The continued success of hybrid EMR has prompted extensive debate about what actually constitutes one. While the Internet is now filled with discussions about EMRs, the number of conversations regarding hybrid EMRs has exploded. People are always asking me what it is that makes hybrid EMRs work so well and how they are different from traditional (CCHIT-type) EMRs. This is the first in a series of 3 discussions that will address this subject.
A hybrid EMR is a high-performance EMR that is successful in high-performance practices.
In 1997, SRS created the first hybrid EMR, concentrating on performance-driven practices, where high-volume physicians demanded unencumbered productivity. As others have followed our lead, hybrid EMRs continue to be designed with efficiency and speed in mind. This emphasis on performance criteria contrasts sharply with traditional EMRs. As a reading of the CCHIT criteria reveals, traditional EMRs are constructed for lower-volume, primary care practices where speed is not a primary driver.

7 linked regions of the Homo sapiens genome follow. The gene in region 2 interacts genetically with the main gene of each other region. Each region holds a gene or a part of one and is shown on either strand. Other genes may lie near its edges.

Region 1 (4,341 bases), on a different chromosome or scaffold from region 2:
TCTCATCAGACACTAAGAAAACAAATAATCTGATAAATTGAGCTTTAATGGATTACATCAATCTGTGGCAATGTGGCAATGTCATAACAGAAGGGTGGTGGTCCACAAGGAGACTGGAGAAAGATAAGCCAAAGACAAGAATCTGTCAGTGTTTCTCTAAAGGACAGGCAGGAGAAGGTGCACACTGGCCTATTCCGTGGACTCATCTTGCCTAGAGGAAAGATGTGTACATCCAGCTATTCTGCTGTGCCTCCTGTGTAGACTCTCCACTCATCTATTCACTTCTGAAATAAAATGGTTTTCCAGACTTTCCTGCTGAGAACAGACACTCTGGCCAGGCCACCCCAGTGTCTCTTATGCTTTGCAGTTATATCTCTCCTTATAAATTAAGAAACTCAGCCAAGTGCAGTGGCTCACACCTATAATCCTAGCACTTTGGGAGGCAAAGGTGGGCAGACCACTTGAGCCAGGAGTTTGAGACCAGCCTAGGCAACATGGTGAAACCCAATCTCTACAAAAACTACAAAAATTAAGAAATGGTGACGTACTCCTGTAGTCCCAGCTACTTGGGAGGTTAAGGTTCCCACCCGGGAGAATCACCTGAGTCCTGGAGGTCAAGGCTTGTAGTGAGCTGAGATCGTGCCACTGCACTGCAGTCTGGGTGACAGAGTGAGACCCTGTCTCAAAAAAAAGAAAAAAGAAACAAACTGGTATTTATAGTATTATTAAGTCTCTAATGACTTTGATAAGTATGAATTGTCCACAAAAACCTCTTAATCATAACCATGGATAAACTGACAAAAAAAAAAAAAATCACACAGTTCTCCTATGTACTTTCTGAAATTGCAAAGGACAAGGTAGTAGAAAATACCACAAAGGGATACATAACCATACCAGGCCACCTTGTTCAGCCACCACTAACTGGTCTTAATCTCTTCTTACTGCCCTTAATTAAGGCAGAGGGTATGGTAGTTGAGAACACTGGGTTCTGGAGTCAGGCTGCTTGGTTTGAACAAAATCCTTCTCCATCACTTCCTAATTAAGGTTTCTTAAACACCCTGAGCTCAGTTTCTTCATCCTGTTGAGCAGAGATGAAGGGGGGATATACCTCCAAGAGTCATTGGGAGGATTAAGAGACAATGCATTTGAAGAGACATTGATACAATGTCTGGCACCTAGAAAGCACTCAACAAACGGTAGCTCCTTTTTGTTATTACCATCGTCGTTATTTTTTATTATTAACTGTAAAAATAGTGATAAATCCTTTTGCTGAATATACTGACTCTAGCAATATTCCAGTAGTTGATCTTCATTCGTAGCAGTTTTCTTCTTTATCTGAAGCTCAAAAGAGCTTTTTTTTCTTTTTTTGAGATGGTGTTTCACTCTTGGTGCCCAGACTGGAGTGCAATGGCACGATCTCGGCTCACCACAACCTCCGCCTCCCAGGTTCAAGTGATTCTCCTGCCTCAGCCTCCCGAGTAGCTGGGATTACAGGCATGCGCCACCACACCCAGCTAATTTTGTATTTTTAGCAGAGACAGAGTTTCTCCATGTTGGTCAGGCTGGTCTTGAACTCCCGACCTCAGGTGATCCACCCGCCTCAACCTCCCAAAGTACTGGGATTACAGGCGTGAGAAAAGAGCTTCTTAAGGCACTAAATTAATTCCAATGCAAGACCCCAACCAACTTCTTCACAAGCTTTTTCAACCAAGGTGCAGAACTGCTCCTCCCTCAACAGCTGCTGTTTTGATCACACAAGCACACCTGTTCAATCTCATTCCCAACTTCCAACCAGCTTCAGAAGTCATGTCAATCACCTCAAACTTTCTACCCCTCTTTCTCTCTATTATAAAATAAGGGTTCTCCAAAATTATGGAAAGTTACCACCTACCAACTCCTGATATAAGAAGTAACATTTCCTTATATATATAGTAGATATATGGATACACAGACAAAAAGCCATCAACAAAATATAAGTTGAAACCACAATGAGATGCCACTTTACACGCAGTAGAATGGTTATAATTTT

SRS has built the largest national network of high-performance practices that successfully use an EMR. Our development process is driven by these practices and we work to facilitate the sharing of best practices among them.
In the next segment of the series, I will share my thoughts on a key defining characteristic of high-performance hybrid EMR—high usability.